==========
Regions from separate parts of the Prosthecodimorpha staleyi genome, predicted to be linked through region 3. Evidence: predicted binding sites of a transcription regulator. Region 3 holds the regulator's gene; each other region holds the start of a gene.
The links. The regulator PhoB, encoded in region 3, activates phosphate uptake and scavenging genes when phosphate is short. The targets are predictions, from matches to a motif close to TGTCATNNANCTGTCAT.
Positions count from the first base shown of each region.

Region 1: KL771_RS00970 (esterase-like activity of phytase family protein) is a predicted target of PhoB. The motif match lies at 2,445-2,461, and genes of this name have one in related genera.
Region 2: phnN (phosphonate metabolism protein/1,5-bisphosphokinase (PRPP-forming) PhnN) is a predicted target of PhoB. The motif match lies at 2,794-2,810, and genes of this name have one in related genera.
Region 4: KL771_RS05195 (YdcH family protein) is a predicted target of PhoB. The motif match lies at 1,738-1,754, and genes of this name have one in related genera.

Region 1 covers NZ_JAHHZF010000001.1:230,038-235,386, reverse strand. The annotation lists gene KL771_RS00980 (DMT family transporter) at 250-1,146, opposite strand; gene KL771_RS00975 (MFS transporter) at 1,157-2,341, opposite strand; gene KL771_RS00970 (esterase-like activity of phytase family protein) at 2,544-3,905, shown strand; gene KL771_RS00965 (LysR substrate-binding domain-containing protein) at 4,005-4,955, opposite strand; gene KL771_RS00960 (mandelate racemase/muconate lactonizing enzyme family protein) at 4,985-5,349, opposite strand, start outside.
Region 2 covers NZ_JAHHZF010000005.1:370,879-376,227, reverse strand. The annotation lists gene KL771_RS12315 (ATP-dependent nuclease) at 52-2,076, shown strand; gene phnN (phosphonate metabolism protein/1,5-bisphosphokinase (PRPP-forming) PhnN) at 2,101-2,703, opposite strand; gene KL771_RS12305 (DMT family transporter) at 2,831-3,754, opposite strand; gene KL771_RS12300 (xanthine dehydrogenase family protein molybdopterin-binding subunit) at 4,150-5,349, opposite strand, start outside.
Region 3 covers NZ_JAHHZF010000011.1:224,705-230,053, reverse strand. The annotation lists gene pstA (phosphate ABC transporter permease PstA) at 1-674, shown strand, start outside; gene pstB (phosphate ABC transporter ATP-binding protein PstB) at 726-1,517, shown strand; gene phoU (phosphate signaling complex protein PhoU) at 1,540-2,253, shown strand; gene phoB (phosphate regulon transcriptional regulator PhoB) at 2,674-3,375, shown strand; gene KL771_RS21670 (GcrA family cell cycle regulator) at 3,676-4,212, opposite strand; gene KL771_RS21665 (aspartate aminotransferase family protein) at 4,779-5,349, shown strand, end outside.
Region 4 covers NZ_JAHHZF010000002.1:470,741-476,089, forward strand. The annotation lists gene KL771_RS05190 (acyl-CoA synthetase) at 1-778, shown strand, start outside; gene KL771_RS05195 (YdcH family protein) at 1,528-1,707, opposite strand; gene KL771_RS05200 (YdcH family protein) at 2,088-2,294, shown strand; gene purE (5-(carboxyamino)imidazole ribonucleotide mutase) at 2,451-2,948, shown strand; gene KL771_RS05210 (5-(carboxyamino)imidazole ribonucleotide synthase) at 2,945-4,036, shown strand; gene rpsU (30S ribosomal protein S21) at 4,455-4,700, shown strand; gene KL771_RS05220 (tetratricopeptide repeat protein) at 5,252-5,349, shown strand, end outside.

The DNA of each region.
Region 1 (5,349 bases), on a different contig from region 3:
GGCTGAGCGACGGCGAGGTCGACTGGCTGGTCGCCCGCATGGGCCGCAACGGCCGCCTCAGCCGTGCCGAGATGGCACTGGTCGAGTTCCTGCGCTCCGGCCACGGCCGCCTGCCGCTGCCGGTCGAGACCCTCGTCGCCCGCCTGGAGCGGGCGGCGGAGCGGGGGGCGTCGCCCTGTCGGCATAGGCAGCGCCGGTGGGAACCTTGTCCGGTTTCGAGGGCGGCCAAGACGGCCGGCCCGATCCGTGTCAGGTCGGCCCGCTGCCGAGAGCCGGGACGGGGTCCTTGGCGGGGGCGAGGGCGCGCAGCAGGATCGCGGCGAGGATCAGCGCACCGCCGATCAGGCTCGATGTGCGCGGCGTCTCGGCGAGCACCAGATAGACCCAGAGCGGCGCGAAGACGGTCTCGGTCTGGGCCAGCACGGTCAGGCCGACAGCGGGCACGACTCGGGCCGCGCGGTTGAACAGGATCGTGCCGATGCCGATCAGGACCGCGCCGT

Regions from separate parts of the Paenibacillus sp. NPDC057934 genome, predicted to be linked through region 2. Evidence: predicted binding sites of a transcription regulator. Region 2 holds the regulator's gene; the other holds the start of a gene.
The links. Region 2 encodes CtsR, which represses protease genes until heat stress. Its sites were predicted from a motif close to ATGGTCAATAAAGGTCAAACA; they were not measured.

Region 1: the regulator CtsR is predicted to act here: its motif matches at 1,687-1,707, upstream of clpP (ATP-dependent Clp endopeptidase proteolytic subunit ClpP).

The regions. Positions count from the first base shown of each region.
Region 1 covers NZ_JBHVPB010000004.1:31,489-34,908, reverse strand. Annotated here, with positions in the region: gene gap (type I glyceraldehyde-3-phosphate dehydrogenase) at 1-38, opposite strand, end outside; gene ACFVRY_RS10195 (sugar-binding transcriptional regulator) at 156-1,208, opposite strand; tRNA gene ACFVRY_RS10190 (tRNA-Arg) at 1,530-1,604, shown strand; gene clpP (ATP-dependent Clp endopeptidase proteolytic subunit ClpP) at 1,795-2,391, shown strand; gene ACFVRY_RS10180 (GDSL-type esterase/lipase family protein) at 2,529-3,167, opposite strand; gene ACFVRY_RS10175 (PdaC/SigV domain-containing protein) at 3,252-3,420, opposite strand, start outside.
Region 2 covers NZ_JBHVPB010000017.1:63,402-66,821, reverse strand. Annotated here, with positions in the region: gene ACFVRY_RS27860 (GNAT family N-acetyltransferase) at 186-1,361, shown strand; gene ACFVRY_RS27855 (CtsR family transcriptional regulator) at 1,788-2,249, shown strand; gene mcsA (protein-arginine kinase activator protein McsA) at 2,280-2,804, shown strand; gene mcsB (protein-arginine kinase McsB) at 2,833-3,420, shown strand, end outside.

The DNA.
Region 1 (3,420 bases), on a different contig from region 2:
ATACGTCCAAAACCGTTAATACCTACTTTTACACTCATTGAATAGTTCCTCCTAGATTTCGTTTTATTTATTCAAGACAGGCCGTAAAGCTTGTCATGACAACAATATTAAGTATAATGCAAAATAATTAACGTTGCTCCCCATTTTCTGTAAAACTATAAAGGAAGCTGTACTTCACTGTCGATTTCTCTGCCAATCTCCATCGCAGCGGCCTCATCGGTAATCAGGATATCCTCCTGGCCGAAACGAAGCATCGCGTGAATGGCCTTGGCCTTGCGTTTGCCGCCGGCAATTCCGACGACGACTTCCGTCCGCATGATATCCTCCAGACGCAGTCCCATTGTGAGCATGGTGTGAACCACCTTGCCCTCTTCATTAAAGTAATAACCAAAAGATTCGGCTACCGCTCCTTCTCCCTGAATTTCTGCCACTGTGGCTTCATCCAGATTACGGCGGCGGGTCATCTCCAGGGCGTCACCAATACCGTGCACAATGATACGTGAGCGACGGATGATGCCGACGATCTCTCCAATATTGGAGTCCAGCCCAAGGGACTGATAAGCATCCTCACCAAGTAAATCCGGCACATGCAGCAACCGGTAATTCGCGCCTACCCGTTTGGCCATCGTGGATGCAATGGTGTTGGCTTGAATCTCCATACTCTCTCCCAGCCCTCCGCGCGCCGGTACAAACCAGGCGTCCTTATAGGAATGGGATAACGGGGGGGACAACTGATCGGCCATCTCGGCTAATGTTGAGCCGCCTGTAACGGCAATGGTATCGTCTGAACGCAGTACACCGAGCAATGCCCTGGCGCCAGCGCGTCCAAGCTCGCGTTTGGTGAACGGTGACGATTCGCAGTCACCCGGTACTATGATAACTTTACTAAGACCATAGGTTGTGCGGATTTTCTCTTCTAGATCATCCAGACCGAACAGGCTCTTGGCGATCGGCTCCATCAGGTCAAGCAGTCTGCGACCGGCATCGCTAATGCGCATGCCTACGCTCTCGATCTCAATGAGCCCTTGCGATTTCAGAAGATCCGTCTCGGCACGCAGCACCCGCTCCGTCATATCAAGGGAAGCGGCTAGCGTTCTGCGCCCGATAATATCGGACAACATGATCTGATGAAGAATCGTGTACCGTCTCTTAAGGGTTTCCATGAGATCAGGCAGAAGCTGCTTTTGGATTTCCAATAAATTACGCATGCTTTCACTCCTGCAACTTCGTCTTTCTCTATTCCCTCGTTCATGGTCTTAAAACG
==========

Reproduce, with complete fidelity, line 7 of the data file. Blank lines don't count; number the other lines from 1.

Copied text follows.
Region 1 covers NZ_JAHHZF010000001.1:230,038-235,386, reverse strand. The annotation lists gene KL771_RS00980 (DMT family transporter) at 250-1,146, opposite strand; gene KL771_RS00975 (MFS transporter) at 1,157-2,341, opposite strand; gene KL771_RS00970 (esterase-like activity of phytase family protein) at 2,544-3,905, shown strand; gene KL771_RS00965 (LysR substrate-binding domain-containing protein) at 4,005-4,955, opposite strand; gene KL771_RS00960 (mandelate racemase/muconate lactonizing enzyme family protein) at 4,985-5,349, opposite strand, start outside.